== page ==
Google uses Direct Mail. Do you?


Here’s the headline + rationale from a Google direct mail piece that I received last week.

Right now, people

Are looking for

Businesses just

Like yours.

66% of mobile searchers made a purchase (either online or in-store) after doing a related search on their smartphone in the past 3 months. (Based on a US May 2015 survey. n=1243)

82% of smartphone users say they use search to find a local business. (2014/15 survey. n=1,000)

27.5M smartphone users in Canada expected in 2020. (statista.com survey)

To make it even easier for me to buy an Adwords campaign right now, Google’s offering me up to $150.00 when I spend $150.00  

This misleading piece of direct mail got me going for a few reasons.

The rational is a rationalization that attempts to cover up Google's most fundamental online search challenge with a false assumption: that when you’re searching for something (on your mobile device) you want paid ads popping up ahead of your organic search results.    

While Google wants me to run an Adword campaign to capitalize on the latent potential floating around in all those search results, their seemingly generous offer masks the real cost of a successful online advertising campaign. Google will help you along with sophisticated tracking tools that enable you to measure your own campaign's progress. But although their tools eclipse the metrics offered by traditional media, Google provides absolutely no comparative data that gives you a sense of how other companies in your category, demographic of geographic segment are doing. The longer Google keeps you in the dark, the more you’ll spend. This competitive isolation strategy is unique to Google + I hate it.

Since the dawn of adverting high quality, personalized direct mail has been tried, tested and selected as the medium of choice when it comes to increased target group reach, message frequency, detail message comprehension and increased response rates (from both existing and lapsed customers). Some of my Adword accounts have been dormant for over five years and I am still on Google’s direct mail list because they know, as you also should, that it is much cheaper to reactivate a lapsed customer than to activate a new one.

Google has tried to reactivate me in the most affordable manner possible; using their own channels including YouTube, their search engine and e-mail banner offers. But Google knows, as you also should that when the law of diminishing return kicks in, it is best to drill down into your data base and skim off a layer of high potential non-responders and test response rates with a completely different medium – like direct mail.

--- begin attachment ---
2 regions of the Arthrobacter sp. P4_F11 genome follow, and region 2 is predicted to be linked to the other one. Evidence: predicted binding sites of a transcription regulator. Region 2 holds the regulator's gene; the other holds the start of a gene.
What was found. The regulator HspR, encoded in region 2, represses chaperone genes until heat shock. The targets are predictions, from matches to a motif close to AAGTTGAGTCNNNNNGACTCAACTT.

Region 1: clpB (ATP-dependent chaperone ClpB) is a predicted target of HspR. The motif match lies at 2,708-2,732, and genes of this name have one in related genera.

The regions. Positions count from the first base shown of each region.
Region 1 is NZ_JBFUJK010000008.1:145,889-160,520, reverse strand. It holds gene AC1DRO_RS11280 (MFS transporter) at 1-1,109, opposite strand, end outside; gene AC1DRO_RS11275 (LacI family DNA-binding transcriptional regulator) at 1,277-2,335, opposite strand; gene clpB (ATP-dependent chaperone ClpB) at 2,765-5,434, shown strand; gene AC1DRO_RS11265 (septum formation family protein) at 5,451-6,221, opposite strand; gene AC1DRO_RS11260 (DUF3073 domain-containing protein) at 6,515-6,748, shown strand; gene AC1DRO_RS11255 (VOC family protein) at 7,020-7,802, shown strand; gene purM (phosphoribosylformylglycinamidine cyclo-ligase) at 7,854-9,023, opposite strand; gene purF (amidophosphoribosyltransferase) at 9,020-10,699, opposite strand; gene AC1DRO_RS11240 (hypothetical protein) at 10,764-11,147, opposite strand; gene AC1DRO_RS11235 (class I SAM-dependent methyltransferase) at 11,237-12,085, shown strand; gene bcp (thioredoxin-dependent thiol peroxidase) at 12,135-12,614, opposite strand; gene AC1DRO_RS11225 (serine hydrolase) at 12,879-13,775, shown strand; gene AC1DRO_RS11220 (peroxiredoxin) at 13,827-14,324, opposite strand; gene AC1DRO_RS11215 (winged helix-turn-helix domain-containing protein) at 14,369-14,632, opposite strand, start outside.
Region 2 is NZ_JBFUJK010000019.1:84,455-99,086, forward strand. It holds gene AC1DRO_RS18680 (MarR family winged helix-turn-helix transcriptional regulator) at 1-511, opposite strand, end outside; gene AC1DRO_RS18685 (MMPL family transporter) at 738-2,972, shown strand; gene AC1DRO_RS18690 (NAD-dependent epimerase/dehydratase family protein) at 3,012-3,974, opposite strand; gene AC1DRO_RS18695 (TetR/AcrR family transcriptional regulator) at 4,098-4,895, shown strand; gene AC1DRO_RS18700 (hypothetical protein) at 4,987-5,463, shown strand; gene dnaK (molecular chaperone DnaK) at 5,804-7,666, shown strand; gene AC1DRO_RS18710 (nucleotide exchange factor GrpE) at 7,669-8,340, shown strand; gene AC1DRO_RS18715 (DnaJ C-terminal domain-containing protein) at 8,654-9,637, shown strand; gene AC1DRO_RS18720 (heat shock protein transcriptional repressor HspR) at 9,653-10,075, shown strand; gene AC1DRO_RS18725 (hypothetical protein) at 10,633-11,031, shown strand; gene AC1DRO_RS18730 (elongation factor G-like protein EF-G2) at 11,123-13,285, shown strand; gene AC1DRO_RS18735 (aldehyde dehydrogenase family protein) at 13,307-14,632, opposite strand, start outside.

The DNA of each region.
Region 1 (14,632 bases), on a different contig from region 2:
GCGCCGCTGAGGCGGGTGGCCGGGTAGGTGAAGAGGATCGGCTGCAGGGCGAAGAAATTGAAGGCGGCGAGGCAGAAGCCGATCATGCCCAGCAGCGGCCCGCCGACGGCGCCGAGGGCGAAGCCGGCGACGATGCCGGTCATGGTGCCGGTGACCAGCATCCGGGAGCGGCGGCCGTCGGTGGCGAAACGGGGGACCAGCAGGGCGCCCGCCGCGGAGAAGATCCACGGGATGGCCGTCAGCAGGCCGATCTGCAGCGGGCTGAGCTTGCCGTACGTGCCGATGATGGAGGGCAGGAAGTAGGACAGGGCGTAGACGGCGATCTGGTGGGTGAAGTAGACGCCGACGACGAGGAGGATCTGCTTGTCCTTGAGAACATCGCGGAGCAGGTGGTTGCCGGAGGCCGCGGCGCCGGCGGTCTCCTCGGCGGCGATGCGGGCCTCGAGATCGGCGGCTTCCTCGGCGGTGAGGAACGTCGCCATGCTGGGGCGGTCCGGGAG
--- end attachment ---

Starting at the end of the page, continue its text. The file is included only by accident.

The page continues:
If Google, perhaps the biggest and most savvy media vendor on the planet, is using a combination of 1. Google media channels, 2. e-mail, 3. Adwords and 4. addressed direct mail to improve their market share, shouldn’t your marketing and advertising teams be doing the same?

Shouldn’t you be running ongoing media and message tests as well?

Shouldn’t you be thinking that maybe, just maybe, online advertising isn't the be-all and end-all? That maybe it's just a small part of a comprehensive, well constructed advertising plan rather than the foundation.

This by the way, is not a Google best practices thing, it's a media 101 common sense thing for any experienced Media Director (like me) who has been around long enough to observe that while media selection and media mixes change over time, people really don’t.

 

 

Another (new) case for “relevance” in advertising


I just stumbled upon this “insight” in the 2014-2015 CMDC Media Digest (page 7). It’s part of the Trends + Issues commentary article by Karen Nayler, CEO, Mindshare.

“CONTRASTING CONSUMER CULTURES: OPT-OUT VS. OPT-IN?  In 2014, Mindshare Canada fielded a study regarding mobile usage in Canada. Amongst other insights gained, the study found that 25% of 18-to-34 year-olds (the much sought after “Millen­nial”) did not mind their mobile devices being tracked as long as this was used to serve relevant ads. In a world where consumers prefer to choose who, where, when and what messaging they interact with, this suggests the next generation of consumers is beginning to embrace opting in to a value exchange as long as advertisers deliver truly timely and relevant advertising.”

I found this insight very disturbing for two reasons:

1. The optimistic spin

While “25% did not mind their mobiles being tracked as long as this was used to serve relevant ads”, by statistical inference 75% did not want their mobile devices tracked (or at best were “undecided”).

2.  Applying new terminology to an old insight does not make it a new insight

“this suggests the next generation of consumers is beginning to embrace opting in to a value exchange as long as advertisers deliver truly timely and relevant advertising.”